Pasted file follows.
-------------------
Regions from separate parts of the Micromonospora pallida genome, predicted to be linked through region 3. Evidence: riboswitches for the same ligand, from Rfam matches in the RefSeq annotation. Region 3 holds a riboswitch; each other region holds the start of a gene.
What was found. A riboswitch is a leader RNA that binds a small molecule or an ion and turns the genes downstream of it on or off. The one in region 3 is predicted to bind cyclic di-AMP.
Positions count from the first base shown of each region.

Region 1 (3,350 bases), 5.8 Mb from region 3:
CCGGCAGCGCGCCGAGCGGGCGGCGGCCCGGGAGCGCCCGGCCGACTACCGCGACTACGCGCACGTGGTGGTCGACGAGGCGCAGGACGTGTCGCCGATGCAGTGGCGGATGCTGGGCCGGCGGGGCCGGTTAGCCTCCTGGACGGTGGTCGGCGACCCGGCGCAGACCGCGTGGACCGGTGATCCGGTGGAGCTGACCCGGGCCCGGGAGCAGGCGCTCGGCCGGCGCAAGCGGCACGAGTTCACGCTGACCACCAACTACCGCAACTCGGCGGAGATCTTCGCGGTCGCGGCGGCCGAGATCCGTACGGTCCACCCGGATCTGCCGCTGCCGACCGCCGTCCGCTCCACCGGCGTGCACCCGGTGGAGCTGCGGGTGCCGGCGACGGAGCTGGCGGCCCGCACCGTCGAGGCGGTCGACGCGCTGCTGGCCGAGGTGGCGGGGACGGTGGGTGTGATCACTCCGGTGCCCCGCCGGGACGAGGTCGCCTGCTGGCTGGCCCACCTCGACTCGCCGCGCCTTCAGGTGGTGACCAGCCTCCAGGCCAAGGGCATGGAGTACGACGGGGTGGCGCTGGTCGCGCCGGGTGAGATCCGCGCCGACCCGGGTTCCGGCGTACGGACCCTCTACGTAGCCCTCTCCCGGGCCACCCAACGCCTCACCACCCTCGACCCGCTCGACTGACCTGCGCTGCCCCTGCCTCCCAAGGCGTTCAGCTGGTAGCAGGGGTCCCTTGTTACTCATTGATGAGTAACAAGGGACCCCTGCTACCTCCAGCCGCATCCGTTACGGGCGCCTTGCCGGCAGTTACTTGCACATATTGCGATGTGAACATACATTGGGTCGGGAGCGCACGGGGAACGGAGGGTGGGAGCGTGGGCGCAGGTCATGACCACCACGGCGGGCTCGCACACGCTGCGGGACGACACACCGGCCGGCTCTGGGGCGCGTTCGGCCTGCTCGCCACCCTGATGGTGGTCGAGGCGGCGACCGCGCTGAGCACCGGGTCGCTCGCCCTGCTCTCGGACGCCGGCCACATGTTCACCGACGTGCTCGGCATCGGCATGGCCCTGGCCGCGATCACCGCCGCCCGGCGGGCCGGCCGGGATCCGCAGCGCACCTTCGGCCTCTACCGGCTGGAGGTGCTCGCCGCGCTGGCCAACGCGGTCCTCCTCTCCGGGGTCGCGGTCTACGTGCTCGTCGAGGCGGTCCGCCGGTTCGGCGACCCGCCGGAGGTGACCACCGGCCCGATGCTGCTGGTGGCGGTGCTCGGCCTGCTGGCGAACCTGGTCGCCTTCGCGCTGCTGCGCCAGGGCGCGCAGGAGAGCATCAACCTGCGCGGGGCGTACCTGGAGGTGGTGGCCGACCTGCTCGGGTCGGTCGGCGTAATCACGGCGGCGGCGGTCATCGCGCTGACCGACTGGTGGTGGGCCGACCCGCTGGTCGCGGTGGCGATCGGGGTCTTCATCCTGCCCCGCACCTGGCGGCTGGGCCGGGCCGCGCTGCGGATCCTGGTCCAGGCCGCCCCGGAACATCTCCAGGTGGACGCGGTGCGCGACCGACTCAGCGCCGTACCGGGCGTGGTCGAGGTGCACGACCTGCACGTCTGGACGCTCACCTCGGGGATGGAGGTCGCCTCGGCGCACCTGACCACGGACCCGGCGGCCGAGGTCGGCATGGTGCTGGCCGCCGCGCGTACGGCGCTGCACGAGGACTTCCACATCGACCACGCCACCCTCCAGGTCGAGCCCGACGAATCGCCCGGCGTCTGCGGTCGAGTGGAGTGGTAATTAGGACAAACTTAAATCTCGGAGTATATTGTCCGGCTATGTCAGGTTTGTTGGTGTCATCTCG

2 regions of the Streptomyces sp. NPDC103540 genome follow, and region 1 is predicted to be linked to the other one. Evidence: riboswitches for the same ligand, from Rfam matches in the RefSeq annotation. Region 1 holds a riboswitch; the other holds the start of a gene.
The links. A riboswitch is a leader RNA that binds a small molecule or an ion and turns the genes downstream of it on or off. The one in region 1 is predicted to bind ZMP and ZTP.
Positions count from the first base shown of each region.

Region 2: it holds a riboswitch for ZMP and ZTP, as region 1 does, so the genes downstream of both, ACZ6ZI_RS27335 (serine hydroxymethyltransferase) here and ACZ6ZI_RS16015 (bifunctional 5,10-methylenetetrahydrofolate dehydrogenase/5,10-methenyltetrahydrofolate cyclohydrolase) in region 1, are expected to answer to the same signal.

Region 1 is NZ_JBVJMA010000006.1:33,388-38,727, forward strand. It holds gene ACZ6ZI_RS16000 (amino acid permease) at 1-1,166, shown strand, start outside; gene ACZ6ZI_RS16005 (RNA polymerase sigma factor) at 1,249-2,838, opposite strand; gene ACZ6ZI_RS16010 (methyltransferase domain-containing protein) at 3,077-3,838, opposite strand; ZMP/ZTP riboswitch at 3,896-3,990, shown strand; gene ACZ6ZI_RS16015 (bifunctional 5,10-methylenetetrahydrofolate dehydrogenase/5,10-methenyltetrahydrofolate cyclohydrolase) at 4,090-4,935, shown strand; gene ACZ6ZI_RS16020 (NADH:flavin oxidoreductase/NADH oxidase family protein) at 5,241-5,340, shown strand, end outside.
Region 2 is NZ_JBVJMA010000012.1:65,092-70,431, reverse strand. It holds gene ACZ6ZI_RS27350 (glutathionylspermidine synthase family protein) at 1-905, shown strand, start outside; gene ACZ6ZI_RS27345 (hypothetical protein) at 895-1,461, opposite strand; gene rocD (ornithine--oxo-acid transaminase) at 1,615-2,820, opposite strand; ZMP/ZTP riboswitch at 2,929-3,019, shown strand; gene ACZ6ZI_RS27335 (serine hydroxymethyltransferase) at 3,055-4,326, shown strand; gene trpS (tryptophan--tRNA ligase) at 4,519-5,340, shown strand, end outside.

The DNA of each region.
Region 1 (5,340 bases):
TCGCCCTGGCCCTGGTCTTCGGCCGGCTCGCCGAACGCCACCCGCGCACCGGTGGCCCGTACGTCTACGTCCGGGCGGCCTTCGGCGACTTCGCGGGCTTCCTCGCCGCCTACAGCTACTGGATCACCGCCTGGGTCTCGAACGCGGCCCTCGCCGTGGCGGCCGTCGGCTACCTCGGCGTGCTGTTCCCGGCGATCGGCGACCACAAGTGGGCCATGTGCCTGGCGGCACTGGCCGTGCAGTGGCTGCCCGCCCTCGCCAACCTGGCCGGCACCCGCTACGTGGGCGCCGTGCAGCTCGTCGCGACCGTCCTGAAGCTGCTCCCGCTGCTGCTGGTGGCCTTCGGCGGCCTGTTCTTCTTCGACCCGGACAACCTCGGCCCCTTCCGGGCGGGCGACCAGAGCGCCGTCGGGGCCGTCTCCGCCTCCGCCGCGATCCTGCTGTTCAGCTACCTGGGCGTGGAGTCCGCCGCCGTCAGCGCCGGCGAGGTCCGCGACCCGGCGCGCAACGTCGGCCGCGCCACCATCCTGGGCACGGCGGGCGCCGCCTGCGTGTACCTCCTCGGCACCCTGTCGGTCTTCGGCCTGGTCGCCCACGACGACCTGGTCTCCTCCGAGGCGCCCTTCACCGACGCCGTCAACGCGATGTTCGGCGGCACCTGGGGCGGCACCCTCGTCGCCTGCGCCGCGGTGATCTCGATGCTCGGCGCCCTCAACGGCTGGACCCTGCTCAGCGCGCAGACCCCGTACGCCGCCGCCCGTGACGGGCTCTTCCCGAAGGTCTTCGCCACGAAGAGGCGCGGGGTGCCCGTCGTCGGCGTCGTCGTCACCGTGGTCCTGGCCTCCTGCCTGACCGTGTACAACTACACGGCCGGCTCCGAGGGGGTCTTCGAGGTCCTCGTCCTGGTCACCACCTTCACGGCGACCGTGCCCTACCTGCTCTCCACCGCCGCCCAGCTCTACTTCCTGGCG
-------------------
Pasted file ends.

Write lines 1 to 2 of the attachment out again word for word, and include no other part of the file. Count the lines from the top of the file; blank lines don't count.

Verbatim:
Regions from separate parts of the Micromonospora pallida genome, predicted to be linked through region 3. Evidence: riboswitches for the same ligand, from Rfam matches in the RefSeq annotation. Region 3 holds a riboswitch; each other region holds the start of a gene.
What was found. A riboswitch is a leader RNA that binds a small molecule or an ion and turns the genes downstream of it on or off. The one in region 3 is predicted to bind cyclic di-AMP.